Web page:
Guest Review by James Chambers
The fact that ALTERED (2007) did not get a theatrical release is a sad glimpse into the state of horror cinema these days. But then I guess this flick had a few things going against it: a lack of big stars, a modest use of CGI (at least as far as I could tell), a distinctive style and vision, and a healthy respect for its audience and genre. ALTERED is a monster movie, the likes of which we haven’t seen in a long, long time, and while it’s not perfect, it does deliver a tight, atmospheric, creepy, and fast-paced horror story. Considering today’s Hollywood brain trust seems to think that "horror" equals star-powered crap like GODSEND or HIDE AND SEEK or unjustifiable remakes like BLACK CHRISTMAS, THE FOG, and THE WICKER MAN, it’s no surprise that the mainstream movie industry might not get something like ALTERED. But then, really, the best horror movies have almost universally come from independent filmmakers for going on close to four decades now.
What surprises me most, though, is that the word-of-mouth I’d heard about ALTERED was all negative. Maybe Sanchez’s pedigree as one of THE BLAIR WITCH PROJECT creators drove expectations sky high and people simply couldn’t be satisfied no matter what he delivered. In my case the opposite held true. I never thought much of BLAIR WITCH PROJECT, beyond being impressed with the massive hype that manufactured its status as a horror icon. For my money both the CURSE OF THE BLAIR WITCH and BLAIR WITCH 2: BOOK OF SHADOWS hands down beat the original, which I’ve only ever found to be entertaining at best.
So to some extent I watched ALTERED in search of proof that Sanchez had the chops to tell an actual horror story sans gimmicks and marketing madness. And, yes, he does.
The premise of ALTERED is simple: Years ago a group of friends were abducted by aliens. Most of them were soon released, but two were kept for several days, and one of them died. Three of the abductees have been staking out the woods where they were taken ever since, and now they have actually captured one of the aliens. With revenge on their minds, they bring the creature to the compound of the other surviving abductee, where they’ll determine the fate of their prisoner. But the alien is not going down without a fight.
The extraterrestrials in ALTERED are no knobby-limbed puppets who come in peace; they’re vaguely reptilian, mean as hell, and downright scary. Their motives are inhuman and thus unclear, but they’re unmistakably malicious. The movie makes no bones about the fact they’ve been screwing with these guys for years, leaving them little choice but to hit back even though the battle may ultimately be hopeless.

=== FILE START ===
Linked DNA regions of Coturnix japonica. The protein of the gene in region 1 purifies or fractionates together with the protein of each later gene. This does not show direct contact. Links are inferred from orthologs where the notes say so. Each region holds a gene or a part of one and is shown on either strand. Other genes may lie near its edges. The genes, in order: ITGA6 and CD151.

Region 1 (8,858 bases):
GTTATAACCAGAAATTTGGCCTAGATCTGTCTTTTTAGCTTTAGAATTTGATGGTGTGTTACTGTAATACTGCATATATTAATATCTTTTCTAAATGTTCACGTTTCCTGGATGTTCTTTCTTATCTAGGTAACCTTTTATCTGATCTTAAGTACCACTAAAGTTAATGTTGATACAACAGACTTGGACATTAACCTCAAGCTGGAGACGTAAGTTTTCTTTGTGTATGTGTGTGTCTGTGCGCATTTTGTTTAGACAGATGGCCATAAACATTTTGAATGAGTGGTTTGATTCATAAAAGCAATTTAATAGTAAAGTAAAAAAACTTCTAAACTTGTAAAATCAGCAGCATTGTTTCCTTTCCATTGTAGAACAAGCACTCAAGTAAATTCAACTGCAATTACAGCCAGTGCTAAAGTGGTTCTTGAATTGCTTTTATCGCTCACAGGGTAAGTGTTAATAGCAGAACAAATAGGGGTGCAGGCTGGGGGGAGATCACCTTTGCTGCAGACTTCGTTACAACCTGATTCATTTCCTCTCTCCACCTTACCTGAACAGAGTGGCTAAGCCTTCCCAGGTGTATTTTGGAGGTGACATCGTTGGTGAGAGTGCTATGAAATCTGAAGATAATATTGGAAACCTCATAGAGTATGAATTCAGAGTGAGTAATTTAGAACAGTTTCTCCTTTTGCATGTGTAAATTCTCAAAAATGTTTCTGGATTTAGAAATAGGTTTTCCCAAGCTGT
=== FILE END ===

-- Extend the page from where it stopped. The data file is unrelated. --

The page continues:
ALTERED quickly revs up to a suspense-charged, claustrophobic night terror seasoned with the kind of surreality that characterizes so many real-world reports of alien encounters and abduction experiences. It draws effectively on alien/UFO lore as it plays out its "turning-the-tables" twist that makes the otherworldly visitor the prisoner this time. And, as in so many alien accounts, there is a fair amount left unexplained here.
And that perhaps marks both the movie’s greatest weaknesses and one of its greatest strengths.
Audiences looking for a neat explanation for everything they see on-screen will be disappointed. ALTERED is very much a slice out of a larger story that is mainly alluded to; it is one night in the lives of people involved in a phenomenon that has been going on for years and will clearly continue even after the credits roll. Unaccountable strangeness occurs. Answers and explanations are ambiguous. Characters learn only fragments of the truth, and maybe, if they live long enough, they’ll someday come to know the whole picture.
Therein lays the horror of ALTERED —to be isolated and caught in the grip of an unending nightmare, only vaguely aware of the part you are meant to play, and unable to every fully escape it. That’s not to say that there is no logic to the story. There is, but the filmmakers have wisely chosen not to make us privy to it all—all the better to preserve the mystery. They also avoid the pitfall so many other movies stumble into of offering step-by-step explanations of things the audience can better deduce on their own. There are, however, some minor plot holes, which I’ll refrain from describing for fear of giving too much away, but they didn’t spoil things.
Suffice it to say that ALTERED is a genuine horror flick, rich in mood and unflinching without being gratuitously gore-drenched. Among its many virtues is the fact that the alien is played by an actor decked out in practical SFX rather than a glorified, motion capture, CGI video game character. And what a wonderful difference that makes.
Given its direct-to-DVD release it’s unlikely ALTERED will immediately find the audience it deserves, but I hold out hope that, with time, it will come to be recognized as the important genre entry that it is. I also hope Sanchez doesn’t take another eight years to deliver his next feature.